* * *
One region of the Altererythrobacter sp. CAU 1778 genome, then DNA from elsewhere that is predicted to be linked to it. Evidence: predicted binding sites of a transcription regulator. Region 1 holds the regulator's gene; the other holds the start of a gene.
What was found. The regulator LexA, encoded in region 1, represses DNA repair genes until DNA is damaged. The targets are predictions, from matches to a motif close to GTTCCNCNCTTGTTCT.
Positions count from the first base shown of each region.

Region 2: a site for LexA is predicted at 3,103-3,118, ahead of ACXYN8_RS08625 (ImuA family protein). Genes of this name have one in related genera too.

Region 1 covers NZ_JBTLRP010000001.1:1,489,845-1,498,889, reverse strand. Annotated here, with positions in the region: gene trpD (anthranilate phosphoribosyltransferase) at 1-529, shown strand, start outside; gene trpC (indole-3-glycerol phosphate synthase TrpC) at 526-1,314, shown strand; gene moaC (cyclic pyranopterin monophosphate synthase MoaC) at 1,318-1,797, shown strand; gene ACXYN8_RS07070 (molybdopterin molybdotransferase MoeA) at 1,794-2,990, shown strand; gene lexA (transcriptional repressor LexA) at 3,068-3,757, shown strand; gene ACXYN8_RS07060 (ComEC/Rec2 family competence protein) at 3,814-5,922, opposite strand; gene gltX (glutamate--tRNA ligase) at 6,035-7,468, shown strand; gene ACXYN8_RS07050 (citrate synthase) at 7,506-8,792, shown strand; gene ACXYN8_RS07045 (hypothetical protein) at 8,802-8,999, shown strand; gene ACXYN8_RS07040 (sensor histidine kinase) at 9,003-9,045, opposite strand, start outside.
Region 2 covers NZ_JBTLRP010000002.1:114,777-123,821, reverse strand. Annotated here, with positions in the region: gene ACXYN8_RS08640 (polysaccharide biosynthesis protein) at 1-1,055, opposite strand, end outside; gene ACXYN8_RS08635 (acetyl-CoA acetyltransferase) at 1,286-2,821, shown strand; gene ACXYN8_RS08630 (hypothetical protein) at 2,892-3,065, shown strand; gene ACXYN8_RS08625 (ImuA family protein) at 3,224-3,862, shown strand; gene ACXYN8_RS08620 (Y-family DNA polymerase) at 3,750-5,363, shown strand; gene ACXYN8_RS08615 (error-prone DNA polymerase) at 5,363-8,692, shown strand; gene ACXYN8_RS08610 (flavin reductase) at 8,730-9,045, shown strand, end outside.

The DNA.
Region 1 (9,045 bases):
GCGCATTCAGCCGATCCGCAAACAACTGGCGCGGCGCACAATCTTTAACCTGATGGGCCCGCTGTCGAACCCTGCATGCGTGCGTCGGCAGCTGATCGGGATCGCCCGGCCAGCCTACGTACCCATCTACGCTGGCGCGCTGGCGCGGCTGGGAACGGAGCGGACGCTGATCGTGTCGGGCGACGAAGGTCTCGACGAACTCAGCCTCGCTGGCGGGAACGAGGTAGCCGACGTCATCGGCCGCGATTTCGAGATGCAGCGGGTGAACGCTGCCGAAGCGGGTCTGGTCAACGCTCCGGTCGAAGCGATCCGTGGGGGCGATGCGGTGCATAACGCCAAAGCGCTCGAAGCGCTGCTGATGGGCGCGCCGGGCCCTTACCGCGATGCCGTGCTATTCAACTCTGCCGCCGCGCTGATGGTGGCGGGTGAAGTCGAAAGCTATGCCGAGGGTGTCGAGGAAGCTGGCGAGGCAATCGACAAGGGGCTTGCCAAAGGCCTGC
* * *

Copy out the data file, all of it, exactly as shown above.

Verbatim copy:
One region of the Altererythrobacter sp. CAU 1778 genome, then DNA from elsewhere that is predicted to be linked to it. Evidence: predicted binding sites of a transcription regulator. Region 1 holds the regulator's gene; the other holds the start of a gene.
What was found. The regulator LexA, encoded in region 1, represses DNA repair genes until DNA is damaged. The targets are predictions, from matches to a motif close to GTTCCNCNCTTGTTCT.
Positions count from the first base shown of each region.

Region 2: a site for LexA is predicted at 3,103-3,118, ahead of ACXYN8_RS08625 (ImuA family protein). Genes of this name have one in related genera too.

Region 1 covers NZ_JBTLRP010000001.1:1,489,845-1,498,889, reverse strand. Annotated here, with positions in the region: gene trpD (anthranilate phosphoribosyltransferase) at 1-529, shown strand, start outside; gene trpC (indole-3-glycerol phosphate synthase TrpC) at 526-1,314, shown strand; gene moaC (cyclic pyranopterin monophosphate synthase MoaC) at 1,318-1,797, shown strand; gene ACXYN8_RS07070 (molybdopterin molybdotransferase MoeA) at 1,794-2,990, shown strand; gene lexA (transcriptional repressor LexA) at 3,068-3,757, shown strand; gene ACXYN8_RS07060 (ComEC/Rec2 family competence protein) at 3,814-5,922, opposite strand; gene gltX (glutamate--tRNA ligase) at 6,035-7,468, shown strand; gene ACXYN8_RS07050 (citrate synthase) at 7,506-8,792, shown strand; gene ACXYN8_RS07045 (hypothetical protein) at 8,802-8,999, shown strand; gene ACXYN8_RS07040 (sensor histidine kinase) at 9,003-9,045, opposite strand, start outside.
Region 2 covers NZ_JBTLRP010000002.1:114,777-123,821, reverse strand. Annotated here, with positions in the region: gene ACXYN8_RS08640 (polysaccharide biosynthesis protein) at 1-1,055, opposite strand, end outside; gene ACXYN8_RS08635 (acetyl-CoA acetyltransferase) at 1,286-2,821, shown strand; gene ACXYN8_RS08630 (hypothetical protein) at 2,892-3,065, shown strand; gene ACXYN8_RS08625 (ImuA family protein) at 3,224-3,862, shown strand; gene ACXYN8_RS08620 (Y-family DNA polymerase) at 3,750-5,363, shown strand; gene ACXYN8_RS08615 (error-prone DNA polymerase) at 5,363-8,692, shown strand; gene ACXYN8_RS08610 (flavin reductase) at 8,730-9,045, shown strand, end outside.

The DNA.
Region 1 (9,045 bases):
GCGCATTCAGCCGATCCGCAAACAACTGGCGCGGCGCACAATCTTTAACCTGATGGGCCCGCTGTCGAACCCTGCATGCGTGCGTCGGCAGCTGATCGGGATCGCCCGGCCAGCCTACGTACCCATCTACGCTGGCGCGCTGGCGCGGCTGGGAACGGAGCGGACGCTGATCGTGTCGGGCGACGAAGGTCTCGACGAACTCAGCCTCGCTGGCGGGAACGAGGTAGCCGACGTCATCGGCCGCGATTTCGAGATGCAGCGGGTGAACGCTGCCGAAGCGGGTCTGGTCAACGCTCCGGTCGAAGCGATCCGTGGGGGCGATGCGGTGCATAACGCCAAAGCGCTCGAAGCGCTGCTGATGGGCGCGCCGGGCCCTTACCGCGATGCCGTGCTATTCAACTCTGCCGCCGCGCTGATGGTGGCGGGTGAAGTCGAAAGCTATGCCGAGGGTGTCGAGGAAGCTGGCGAGGCAATCGACAAGGGGCTTGCCAAAGGCCTGC